Influencers have largely supplanted groupies at the shows, but at Rick Owens, the spectators still have the agreeable whiff of groupies. For one thing, they’re taller than other guests, thanks to Owens’s ultrahigh platforms. Dressed in black, their legs lengthened by the shoes and some Owensian drapery, they tend to look like an exotic species of crane. But the main mark of distinction in this self-selective world is that an Owens groupie almost always looks like him. He’s in his normal garb. It’s not a costume, as designer clothes so often seem to look on fashion people.
Not only has Owens given thousands of people license to flaunt their weirdness, but he also continues to enrich his aesthetic. On Thursday evening, on a platform built on the rim of the giant fountain behind the Palais de Tokyo, with the water jet going at full blast — and Siouxsie and the Banshees on the speakers — Owens sent out a pair of draped dresses, followed by a zippered coat dress, in what looked like rubbery latex. It was actually leather made translucent by the tanning process. As he said in his show notes, rather accurately, the material “turns the wearer into a 700-million-year-old jellyfish.” Neat!
Owens often manipulates the shape of his shoulders. This season, jackets have peaks that sit up as high as saddle horns. One source of inspiration was ancient Egypt; another was the Hollywood biblical epics he recalls seeing as a boy in California. Melded together, they produced glamorous if slightly campy looks, washed in fuchsia, pink, and yellow. To me, the most arresting styles were the slightly rounded zippered jackets turned into minidresses; tulle babydoll dresses; and another group of dresses and stoles made from what looked like thin strips of black leather sewn on tulle. The shapes of the minidresses were striking: They looked like crumpled metal. And some of the other long styles had shimmery black backs or capes. The show wasn’t as visually powerful as last season’s, but it added to his aesthetic, and the fabric research was impressive.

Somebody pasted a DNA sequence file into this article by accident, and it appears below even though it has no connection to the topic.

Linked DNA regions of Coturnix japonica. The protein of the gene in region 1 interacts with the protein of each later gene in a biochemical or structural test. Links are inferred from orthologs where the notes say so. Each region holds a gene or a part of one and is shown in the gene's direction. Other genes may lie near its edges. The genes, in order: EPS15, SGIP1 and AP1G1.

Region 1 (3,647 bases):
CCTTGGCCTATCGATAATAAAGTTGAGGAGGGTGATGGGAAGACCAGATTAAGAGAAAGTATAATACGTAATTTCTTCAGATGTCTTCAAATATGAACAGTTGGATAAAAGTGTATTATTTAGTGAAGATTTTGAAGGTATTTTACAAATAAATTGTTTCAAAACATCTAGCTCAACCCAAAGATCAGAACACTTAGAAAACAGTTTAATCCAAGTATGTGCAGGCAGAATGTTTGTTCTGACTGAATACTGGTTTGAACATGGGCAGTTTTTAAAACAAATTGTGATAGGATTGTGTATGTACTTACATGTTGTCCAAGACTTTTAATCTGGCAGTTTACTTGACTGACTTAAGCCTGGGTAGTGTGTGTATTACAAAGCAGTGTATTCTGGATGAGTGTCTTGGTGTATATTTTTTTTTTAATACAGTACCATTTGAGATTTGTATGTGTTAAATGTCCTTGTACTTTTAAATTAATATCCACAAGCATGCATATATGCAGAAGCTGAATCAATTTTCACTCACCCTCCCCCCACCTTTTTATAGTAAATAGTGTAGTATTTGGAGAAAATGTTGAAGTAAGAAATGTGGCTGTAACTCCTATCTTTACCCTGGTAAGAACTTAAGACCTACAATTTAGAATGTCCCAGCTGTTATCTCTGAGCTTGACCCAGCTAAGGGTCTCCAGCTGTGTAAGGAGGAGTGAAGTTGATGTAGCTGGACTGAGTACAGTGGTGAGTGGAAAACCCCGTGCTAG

And why Egypt? Owens says he likes to retreat there. “Lying down in the dirt with the Valley of Kings within view is a very soothing perspective,” he said. In short, modern discontents can seem small in the face of so much history.
Gabriela Hearst was thinking of nuclear fusion. That’s not what I thought when I entered the blacked-out Chloé show a few doors away from the Ritz Hotel. I thought the designer had conjured a rave, with flashing beams of light. But I should have known better. A rave is not Hearst’s style. Her press notes offered lengthy descriptions of fusion energy and how it can help the planet and mankind. And no doubt it will one day, but in the meantime, she might consider giving her collections more energy. Chloé has always been a youthful and sparky label, but Hearst’s clothes and accessories — white knit tube dresses with side cutouts, whip-stitched leather coats, trouser outfits with laced-up side grommets — looked uninspired.
A few blocks away, Marie-Christine Statz presented her Gauchere collection in broad daylight, in a public passageway. Statz’s clothes are always straightforward, without the help of ancients or scientists; they are similar in purpose to The Row but without the fashion seriousness. She showed her well-cut oversize pantsuits, washed or printed jeans, and cotton or jersey dresses with random, scarlike creases in the fabric with shoes that were covered with elasticated shoe booties to match the outfit. It was a funny but effective styling gesture.
Her style isn’t original, but she definitely has a thumbprint, and she’s one of those rare designers whose clothes make women of any age look cool and interesting.
Schiaparelli’s creative director, Daniel Roseberry, used this season to expand the company’s knitwear and denim designs, including a jacket embroidered on the back with a golden sunburst (a reference to a famous style of Elsa Schiaparelli) and updated tailored styles with more modest-size hardware. Though Roseberry has done a lot to bring more attention and business to Schiaparelli, in just three years, he’s also become aware of the potential of getting stuck in a pattern of success. As he told me the other day, “Elsa was so much more than Surrealism.”
So is Roseberry. For a capsule evening collection, he removed nearly all of the Surrealist trappings of past seasons and simplified the cuts, using silk jersey and velvets to create liquid-looking dresses, including one in black was that was ruched all over and a stunning, loose jumpsuit in red silk jersey with metal linked straps.
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